Preview: Nokia Surge Phone [Ouch]
The combination of Nokia and AT&T hasn’t exactly produced fruitful results – look at the N75 and E62, for example.
And just when you thought that things were starting to look up with the release of the Nokia E71x, a phone that’s not *that* crippled compared to its high-powered cousins, here comes the Surge.
I look at this phone and I see a whole lot of ouch. It’s not too hard to see why.
The Surge, at first glance, looks like your typical slider, albeit a little squattier than most. That’s correct, except the slide houses a QWERTY keyboard, and not a dedicated number keypad. There’s no touch-screen either. Ouch.
I’m not too sure how this works. You open the phone to make a call, then talk with the slide open, or you close it again and continue talking as if nothing’s changed. Either way, it’s bad design or bad usability. It also makes no sense. Why not just throw in the touch-screen and release the phone as a cheap N97 wannabe?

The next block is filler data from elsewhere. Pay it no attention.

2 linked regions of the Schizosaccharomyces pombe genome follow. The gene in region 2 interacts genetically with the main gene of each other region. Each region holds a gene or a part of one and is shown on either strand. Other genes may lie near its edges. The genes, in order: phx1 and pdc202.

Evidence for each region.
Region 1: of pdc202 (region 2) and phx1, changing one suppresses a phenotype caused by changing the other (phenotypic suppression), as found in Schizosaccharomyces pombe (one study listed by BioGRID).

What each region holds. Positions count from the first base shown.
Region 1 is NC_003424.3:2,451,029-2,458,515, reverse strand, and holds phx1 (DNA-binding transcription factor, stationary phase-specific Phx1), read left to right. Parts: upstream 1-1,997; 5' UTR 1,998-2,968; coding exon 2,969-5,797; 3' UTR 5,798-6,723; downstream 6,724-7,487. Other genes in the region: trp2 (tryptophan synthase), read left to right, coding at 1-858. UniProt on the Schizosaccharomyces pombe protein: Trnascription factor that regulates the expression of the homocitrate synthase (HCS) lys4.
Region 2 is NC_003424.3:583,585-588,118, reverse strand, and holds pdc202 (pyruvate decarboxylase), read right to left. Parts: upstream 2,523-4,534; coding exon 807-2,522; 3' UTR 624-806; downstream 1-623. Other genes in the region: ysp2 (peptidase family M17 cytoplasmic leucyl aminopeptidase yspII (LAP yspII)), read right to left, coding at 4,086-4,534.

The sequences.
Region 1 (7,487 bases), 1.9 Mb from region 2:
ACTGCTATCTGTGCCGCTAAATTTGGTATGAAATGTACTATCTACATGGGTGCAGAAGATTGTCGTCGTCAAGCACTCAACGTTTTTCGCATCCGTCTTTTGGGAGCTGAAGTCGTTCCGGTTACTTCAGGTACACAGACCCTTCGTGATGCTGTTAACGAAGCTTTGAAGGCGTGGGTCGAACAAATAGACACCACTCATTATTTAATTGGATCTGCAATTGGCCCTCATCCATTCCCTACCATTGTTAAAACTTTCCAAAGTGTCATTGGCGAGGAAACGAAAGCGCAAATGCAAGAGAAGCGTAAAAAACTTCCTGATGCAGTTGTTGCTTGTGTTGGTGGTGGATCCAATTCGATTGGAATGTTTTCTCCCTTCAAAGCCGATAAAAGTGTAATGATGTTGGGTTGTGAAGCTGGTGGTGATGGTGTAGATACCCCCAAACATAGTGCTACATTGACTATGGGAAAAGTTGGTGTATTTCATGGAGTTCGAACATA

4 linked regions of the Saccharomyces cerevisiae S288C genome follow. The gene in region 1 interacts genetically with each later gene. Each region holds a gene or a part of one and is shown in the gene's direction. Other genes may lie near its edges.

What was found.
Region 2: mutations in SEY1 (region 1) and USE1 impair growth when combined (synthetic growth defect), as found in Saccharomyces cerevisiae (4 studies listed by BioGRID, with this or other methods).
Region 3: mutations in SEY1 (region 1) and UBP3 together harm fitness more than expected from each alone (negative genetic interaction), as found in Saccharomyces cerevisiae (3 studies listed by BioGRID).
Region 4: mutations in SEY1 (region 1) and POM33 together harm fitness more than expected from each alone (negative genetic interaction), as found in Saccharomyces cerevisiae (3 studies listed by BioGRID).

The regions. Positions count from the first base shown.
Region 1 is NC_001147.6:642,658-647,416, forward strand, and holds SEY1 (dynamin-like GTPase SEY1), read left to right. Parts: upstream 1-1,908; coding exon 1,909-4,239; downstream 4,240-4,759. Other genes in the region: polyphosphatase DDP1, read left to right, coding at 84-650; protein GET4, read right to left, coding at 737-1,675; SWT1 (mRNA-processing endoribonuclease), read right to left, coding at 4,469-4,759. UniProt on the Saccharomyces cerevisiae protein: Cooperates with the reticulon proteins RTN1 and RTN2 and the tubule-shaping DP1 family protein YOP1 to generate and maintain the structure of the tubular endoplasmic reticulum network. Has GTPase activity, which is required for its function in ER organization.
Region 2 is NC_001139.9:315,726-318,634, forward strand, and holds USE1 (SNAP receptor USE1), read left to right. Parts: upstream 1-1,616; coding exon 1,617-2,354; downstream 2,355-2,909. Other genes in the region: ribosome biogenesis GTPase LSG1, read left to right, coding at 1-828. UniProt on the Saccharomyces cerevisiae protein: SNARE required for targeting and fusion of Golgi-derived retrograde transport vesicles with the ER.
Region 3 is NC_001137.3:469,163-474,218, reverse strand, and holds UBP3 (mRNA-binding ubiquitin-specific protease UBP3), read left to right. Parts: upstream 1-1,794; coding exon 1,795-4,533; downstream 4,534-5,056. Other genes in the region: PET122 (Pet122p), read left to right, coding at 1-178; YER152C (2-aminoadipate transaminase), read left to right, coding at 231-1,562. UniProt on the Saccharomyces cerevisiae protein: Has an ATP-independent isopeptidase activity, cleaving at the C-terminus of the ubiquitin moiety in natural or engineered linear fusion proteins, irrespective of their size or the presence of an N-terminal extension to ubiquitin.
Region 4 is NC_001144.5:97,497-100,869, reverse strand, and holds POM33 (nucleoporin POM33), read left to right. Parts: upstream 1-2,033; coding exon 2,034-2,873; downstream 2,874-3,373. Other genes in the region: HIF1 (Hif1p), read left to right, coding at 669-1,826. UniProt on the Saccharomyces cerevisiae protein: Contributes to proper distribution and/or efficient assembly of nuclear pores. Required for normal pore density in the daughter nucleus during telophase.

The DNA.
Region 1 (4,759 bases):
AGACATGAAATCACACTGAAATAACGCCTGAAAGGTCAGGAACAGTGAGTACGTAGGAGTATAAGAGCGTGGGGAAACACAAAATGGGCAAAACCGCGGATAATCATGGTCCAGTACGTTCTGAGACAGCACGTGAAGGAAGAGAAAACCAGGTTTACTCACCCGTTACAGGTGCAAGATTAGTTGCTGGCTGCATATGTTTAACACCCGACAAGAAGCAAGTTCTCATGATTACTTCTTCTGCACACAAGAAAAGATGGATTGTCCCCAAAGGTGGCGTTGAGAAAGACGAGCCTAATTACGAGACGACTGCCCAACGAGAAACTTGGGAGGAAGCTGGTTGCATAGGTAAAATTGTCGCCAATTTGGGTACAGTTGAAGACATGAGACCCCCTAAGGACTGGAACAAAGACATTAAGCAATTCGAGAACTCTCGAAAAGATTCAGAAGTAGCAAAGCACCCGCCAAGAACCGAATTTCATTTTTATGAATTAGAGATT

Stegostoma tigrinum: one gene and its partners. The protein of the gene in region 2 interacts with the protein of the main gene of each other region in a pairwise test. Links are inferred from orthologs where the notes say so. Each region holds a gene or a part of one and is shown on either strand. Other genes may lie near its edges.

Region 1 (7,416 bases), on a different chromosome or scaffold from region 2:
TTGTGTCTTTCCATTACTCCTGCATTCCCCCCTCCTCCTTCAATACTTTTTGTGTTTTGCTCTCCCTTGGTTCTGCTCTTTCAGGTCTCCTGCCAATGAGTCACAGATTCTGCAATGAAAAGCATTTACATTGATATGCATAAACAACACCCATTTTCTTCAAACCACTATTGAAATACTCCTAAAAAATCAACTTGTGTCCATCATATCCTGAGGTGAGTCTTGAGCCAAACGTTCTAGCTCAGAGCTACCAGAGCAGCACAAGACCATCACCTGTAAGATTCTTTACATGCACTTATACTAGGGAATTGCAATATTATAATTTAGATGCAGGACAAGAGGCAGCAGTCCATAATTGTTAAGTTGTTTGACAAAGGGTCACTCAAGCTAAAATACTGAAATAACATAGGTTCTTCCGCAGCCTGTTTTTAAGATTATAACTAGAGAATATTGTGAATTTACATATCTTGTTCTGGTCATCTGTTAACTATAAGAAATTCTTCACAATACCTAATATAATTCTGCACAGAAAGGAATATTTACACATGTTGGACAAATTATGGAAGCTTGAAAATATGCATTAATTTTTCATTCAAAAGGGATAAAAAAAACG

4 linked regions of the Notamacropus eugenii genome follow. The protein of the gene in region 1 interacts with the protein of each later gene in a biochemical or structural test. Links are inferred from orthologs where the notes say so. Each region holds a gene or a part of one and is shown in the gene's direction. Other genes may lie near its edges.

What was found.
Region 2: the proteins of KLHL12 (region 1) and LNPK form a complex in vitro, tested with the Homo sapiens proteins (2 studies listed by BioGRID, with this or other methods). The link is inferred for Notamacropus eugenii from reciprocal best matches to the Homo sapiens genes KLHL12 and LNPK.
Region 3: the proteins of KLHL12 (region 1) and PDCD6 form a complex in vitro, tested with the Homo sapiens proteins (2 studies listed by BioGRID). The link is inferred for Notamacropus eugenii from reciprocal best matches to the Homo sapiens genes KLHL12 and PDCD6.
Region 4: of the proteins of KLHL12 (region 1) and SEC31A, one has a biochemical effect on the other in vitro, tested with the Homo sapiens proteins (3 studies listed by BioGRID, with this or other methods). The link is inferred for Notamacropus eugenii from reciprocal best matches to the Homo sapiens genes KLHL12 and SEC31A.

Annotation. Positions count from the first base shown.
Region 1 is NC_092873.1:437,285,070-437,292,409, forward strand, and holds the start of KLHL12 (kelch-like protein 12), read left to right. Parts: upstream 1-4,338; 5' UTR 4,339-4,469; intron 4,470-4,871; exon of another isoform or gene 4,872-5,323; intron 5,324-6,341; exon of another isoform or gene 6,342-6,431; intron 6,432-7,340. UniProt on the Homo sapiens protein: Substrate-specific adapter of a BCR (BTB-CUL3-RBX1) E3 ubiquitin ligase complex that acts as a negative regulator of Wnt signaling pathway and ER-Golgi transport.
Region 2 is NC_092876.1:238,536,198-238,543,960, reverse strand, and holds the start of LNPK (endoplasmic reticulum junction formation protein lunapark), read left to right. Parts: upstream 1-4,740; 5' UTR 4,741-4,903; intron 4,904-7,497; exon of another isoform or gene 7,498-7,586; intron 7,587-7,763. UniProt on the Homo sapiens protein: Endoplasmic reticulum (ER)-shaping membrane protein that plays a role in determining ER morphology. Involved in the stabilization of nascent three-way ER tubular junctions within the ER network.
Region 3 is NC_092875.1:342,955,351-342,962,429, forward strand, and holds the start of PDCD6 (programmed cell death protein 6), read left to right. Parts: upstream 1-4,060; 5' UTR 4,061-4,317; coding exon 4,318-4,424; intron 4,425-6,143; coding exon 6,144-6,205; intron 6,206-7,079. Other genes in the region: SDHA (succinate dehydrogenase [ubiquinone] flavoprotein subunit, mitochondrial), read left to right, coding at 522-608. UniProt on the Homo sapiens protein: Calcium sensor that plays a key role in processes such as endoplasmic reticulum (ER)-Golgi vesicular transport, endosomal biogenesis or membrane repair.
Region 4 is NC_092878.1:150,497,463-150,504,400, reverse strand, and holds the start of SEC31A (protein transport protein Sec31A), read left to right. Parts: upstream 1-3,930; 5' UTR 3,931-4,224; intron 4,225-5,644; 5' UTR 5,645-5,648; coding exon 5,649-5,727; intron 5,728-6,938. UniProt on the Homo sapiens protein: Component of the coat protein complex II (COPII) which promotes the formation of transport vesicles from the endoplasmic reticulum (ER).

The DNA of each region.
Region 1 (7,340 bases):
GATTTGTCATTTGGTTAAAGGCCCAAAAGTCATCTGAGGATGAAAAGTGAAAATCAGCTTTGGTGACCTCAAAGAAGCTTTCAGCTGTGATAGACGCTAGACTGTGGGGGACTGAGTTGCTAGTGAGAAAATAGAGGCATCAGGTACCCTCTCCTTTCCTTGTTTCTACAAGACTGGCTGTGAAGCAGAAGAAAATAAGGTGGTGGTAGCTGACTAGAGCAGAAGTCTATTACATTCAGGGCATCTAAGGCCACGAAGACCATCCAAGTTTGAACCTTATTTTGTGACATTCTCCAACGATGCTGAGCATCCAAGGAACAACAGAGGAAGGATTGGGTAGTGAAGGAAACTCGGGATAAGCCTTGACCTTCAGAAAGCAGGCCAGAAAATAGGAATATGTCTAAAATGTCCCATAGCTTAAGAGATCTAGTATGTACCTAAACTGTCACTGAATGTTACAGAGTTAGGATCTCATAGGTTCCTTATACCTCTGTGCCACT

I’m also not feeling the bottom portion of the phone, or more specifically the “jutting-out” section. It doesn’t look right, mainly because you’ve got three buttons sticking out like a sore thumb, giving the phone that dwarvish, stout look.
Marketed as a cheap messaging phone, the Surge doesn’t provide a whole lot more than that. There is US 3G, A2DP, and your typical AT&T-branded preloaded junk. But Nokia opted to put in the 2.5mm audio jack instead of the more standard 3.5mm. Hey, who’re you marketing these phones to anyway, Nokia?
The Surge does have two things going for it: price, and the fact that it runs Symbian 3.2. It’s good to see that Nokia is ever-so-slowly bringing out more smartphones to the US market. And at $129.99 (2-year agreement required, you can also get a $50 Visa rebate with a $30+ data plan) it definitely won’t be breaking any banks.
I was going to write about the nice, fat 1500 mAh battery, and the resulting extra-long talk time, but it appears that the battery only provides a talk time of 4.7 hours. Man, being fat sure ain’t easy.